The footage is from 2006 and shows a rooftop engagement between Mahdi Militia (Sadr Army) and infantry soldiers of 4-23 In, 172nd Stryker Brigade Combat Team.
From the submitter:
"We were super tired and almost back to our base on BIAP (Baghdad International Airport). We had spent the night before doing raids on target houses and arresting and questioning dudes, which led to phone intel, so we spent the whole next morning into early afternoon trying to catch cell phones in snap TCPs (traffic control points).
Just as we were entering BIAP to finally be done, we got a call that a platoon from one of our companies was pinned down in downtown Baghdad. So we had to turn around and act as QRF for them.
We couldn't even get within three blocks of them before rifle rounds began impacting our stryker vehicles, and we decided it would be a really bad idea to drive our vehicles into the narrow streets between the tall buildings, so we dismounted and instantly came under heavy fire.
We sprinted into a garage type building with no roof and got accountability of everyone. We did a quick map check and decided that we would take over and hold a multiple story building less than a block away ( a building we couldn't actually see but looked good on the map) , which would allow us to get intersecting lanes of fire with the pinned down platoon.
We were still under heavy fire, so the plan was to sprint from the garage one fire team at a time in 1 minute intervals to minimize exposure to enemy fire.
The PL and first squad went first and I was the squad leader of the next group. I told my guys to stay on me and to run as fast as possible. I said go and busted out of the garage and around the corner, but everything looked different than it did on the map. It wasn't a T intersection but a 5 way intersection and I didn't see the PL or the first squad. Rifle rounds were snapping past me constantly, and as I sprinted up the street I looked back and didn't see my guys. They weren't as fast as me.
I didn't know which building to enter for sure but took a lucky guess and my buddy was waiting for me right inside. I finally saw my guys come around the corner and waved them into the building. It's crazy to think that none of us were hit running up that street.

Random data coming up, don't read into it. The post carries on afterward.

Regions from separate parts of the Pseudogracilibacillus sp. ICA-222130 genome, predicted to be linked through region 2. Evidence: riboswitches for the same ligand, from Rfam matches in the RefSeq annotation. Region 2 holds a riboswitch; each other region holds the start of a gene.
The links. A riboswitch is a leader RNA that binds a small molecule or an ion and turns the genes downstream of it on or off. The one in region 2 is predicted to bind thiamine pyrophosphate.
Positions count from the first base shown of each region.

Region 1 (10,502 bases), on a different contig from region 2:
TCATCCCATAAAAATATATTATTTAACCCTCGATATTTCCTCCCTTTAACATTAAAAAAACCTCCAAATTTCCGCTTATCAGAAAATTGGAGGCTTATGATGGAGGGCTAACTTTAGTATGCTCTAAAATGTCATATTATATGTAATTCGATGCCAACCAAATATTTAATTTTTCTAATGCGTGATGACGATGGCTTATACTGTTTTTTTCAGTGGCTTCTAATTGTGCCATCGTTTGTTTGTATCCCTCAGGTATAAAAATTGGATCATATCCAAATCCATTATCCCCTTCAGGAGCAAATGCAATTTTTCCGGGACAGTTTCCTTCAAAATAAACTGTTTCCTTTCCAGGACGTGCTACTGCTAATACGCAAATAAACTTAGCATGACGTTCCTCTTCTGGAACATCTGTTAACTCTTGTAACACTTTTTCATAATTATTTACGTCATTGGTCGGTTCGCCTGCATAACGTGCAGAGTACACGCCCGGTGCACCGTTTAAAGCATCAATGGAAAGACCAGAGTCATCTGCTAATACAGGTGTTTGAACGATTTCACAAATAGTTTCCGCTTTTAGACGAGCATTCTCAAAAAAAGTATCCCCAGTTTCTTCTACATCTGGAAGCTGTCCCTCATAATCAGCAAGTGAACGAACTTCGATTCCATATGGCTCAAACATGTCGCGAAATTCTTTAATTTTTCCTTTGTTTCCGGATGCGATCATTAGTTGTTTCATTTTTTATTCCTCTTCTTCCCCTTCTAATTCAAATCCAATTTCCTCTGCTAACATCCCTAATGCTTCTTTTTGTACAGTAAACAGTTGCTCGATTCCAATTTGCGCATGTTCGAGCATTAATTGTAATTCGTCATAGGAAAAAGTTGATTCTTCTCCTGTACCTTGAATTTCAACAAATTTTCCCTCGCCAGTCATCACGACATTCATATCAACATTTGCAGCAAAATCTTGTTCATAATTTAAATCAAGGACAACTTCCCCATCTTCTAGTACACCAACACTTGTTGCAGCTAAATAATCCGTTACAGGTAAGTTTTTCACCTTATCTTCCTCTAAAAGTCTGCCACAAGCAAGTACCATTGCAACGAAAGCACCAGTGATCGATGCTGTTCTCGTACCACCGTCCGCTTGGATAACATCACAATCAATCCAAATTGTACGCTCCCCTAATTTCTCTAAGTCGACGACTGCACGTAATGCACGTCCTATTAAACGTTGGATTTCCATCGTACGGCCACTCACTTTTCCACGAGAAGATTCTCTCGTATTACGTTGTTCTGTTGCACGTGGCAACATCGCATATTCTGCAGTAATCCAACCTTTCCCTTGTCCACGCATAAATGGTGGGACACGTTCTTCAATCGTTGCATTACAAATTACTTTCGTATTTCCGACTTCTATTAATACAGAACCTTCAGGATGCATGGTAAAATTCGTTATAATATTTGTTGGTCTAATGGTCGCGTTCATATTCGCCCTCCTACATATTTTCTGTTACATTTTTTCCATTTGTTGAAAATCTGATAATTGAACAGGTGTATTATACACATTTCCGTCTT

My squad and the other squad took turns alternately and quickly clearing each floor and took up firing positions. His squad on the top floor and mine on the roof.
We instantly started taking fire, and I could see how close the rounds were coming, because a satellite dish I was standing in front of instantly started looking like Swiss cheese. We got the feeling that the enemy was actually using it as an aiming reference, so we ripped it down.
Mahdi insurgents started sprinting across the street below us and firing up at us, and one of our brand new guys took a single shot and smoked a guy running laterally across the street. It was really impressive, and the insurgents then started making women and kids walk with them so they could relay messages. It was frustrating.
We ended up getting just as pinned down as the platoon were were trying to help, and several other platoons finally showed up and also came under fire.
At one point a 3 man enemy sniper team popped up on a roof about 150 meters from us and began shooting down at one of our other units. I told my buddy who also had an ACOG to confirm that they were carrying rifles. I told all my guys to watch as I took aim at the big fat guy with the rifle, thinking how awesome I'm gonna be when they watch me smoke this dude, but I shoot and the insurgents don't react. WTH?!. Suddenly I figure out that I pulled a rookie move and shot the wall right in front of me, because my optic was cleared, but my muzzle wasn't. I quickly took a follow up shot and the fat guy dropped and then they all disappeared, but instead of being the cool insurgent killer, I was the idiot that shot the wall first, and my buddies didn't let me forget it.
Eventually, our entire Apache Company pushed dismounts and several stryker vehicles up the street directly below us and were able to retrieve the first pinned down platoon who were now almost entirely out of ammo and water.
This firefight was epic. Most of our firefights were usually in residential neighborhoods or chop shop districts, but this one was in downtown Baghdad covering multiple city blocks and several story buildings.